Pretty much as soon as FNM hit the road with GnR venom spilt onto the pages of countless music publications under headlines such as 'Making Friends With the Devil', 'A Real Ugly Experience' and 'Touring Hell'. Spurred on by exposure to the off-stage antics of Axl and co, disgusted and irritated members of FNM felt the need to unburden themselves to the press and also during their stage performances. Jim Martin alone seemed to enjoy the spoils that touring with such rock monsters would provide, his actions would widen the rift between himself and the other four band members. While the rest of FNM had soon realised that they were not comfortable playing stadiums.
"Unfortunately, we're used to much more relaxed situations, just being able to hang out after the show and not having to worry about our fans shooting us or anything. Getting thrown into that atmosphere was really uncomfortable. Plus, with the security so intense, what can you do backstage? Get drunk and look at strippers? Oh yeah, that's real exciting." - Bill Gould 1992 
"It's like this. For the past 10 years, we've been playing in this band as professionals. We get offered this huge stadium tour, and we figure that this is where it all leads to, the highest point. But to be on that level, you have to WANT to be on that level. Touring at the highest level is a disappointment, because you see a tot of unreal things, a lot of bullshit. And whether it's conscious or subconscious, you wonder to yourself, 'Is this where I'm headed? Is this where it all leads to? To this bullshit?" The conditioning of this industry is that that's where you go - you head for that level, as opposed to doing something that you're happy with. If you headline stadiums, you've gotta WANT to do that. It's great if you're into it, but we learnt that we aren't people who could do something like that..." - Bill Gould 1993
"I'd thought our presence there would be totally misplaced. We said: we may not like GNR, we may not like playing in open air stadiums in broad daylight, where we sound like shit and look like shit on a much too large stage that wasn't built for us, and we may not like the fact that people are paying too much money for a ticket...that's all true. But the fact is: it's a very good opportunity to reach a large audience that otherwise wouldn't have come to see us. And that's good. The other side of it is that we want to headline again. It will happen in October. Playing with a roof over our heads. We're at our best like that." - Mike Patton 1992
The band were not playing to 'their crowd' and were constantly 'trying' to win them over. When this failed Patton resorted to insane acrobatics and hurling insults at the headlining act. 
"I always feel a need to provoke, especially if we're supporting some band like Guns N' Roses and people aren't really listening. By insulting them, you make them at least look: it's the lowest common denominator. When I do flips, I always land correctly, I only bruise myself. But I do have an ongoing fight with glass which I keep losing. Once my arms were flailing and I cut four tendons and the main nerve in my right hand. It's practically numb now." - Mike Patton 1992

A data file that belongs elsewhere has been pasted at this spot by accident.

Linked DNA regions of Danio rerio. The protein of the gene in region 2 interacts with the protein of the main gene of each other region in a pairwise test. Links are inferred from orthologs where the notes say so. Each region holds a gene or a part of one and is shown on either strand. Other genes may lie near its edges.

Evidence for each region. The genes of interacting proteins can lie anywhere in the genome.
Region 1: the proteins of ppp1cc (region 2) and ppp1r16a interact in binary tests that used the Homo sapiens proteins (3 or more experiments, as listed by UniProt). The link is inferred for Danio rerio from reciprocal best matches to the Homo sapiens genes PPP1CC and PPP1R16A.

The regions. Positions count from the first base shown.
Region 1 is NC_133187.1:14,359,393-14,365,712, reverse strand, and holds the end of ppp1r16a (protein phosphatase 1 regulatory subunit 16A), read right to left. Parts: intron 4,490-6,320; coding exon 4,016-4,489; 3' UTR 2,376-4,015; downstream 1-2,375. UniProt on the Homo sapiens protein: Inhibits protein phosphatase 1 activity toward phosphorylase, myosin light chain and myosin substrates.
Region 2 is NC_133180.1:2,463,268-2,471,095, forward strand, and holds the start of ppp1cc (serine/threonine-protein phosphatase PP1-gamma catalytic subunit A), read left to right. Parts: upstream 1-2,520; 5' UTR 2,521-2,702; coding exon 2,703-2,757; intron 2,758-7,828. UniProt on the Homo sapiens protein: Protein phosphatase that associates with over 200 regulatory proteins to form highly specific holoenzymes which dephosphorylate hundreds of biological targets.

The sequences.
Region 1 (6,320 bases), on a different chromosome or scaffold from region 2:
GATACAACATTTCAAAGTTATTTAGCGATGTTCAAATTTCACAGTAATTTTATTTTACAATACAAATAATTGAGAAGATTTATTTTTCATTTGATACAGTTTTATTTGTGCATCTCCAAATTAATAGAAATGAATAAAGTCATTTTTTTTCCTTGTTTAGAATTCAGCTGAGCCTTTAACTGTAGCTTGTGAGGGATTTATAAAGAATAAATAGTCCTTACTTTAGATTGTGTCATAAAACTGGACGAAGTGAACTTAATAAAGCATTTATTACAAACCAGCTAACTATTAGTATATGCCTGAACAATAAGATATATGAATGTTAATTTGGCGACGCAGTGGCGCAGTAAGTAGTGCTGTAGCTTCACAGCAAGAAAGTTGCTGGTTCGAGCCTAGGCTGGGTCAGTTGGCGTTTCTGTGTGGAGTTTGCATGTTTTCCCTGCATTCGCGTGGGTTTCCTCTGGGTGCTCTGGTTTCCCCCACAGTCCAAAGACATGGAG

"It's difficult playing every night to people who aren't interested in us. Maybe some of them do hate us, but that's cool. If they didn't hate us a little bit we'd feel like we were kissing ass." - Bill Gould 1992
FNM received their first spanking from camp Axl after Patton encouraged the crowd to throw beer at Jim Martin one too many times, the temperamental singer was worried about getting his feet wet.
"We're not the kind of band that's made for this kind of stadium show. It's just not what Faith No More is about. It may be good from a business point of view because our record has just come out, and what better way to promote it than to get on a big tour like this? But if we had our way we wouldn't be doing this; I'd rather do ten nights at the Newcastle Mayfair than one at Gateshead Stadium. I mean, it's cool to be out there in front of a lot of people, but man, the sound is shit, the place is too big, the crowd is a fuckin' mile away... It just lends itself to more of a cabaret act, the kind of band who want to indulge in all that theatrical bullshit, with costume changes every other song. I mean, we do change our clothes too, but usually only once a month." - Bill Gould 1992


FNM would travel thousands of miles on a bus while the headliners chartered private planes to get them to the next show. FNM would be on stage at 6pm prompt for their 45 minute set while GnR would show up late and be ferried around in limos backstage. They were used to relentless touring schedules of six shows in a week, on this tour they would be lucky to perform twice. This led to FNM finding new ways to fill their time and alleviate the boredom. Sometimes FNM would give a little insight into how things worked under the GnR regime.
"GNR and their management are like a small government. Axl's the president, and his manager's a personal advisor. A couple of the other more visible band members are vice-presidents. Then there's the little guys who come underneath, to make sure only the right information is leaked out. They're dependent on the band for their living, so they will police themselves. Support bands are like other countries with whom they maintain a diplomatic front. Like, keep your mouth shut, enjoy the ride and everything will be cool. Open your mouth, and jeopardize your own position. It's an interesting thing to experience first hand." - Bill Gould 1992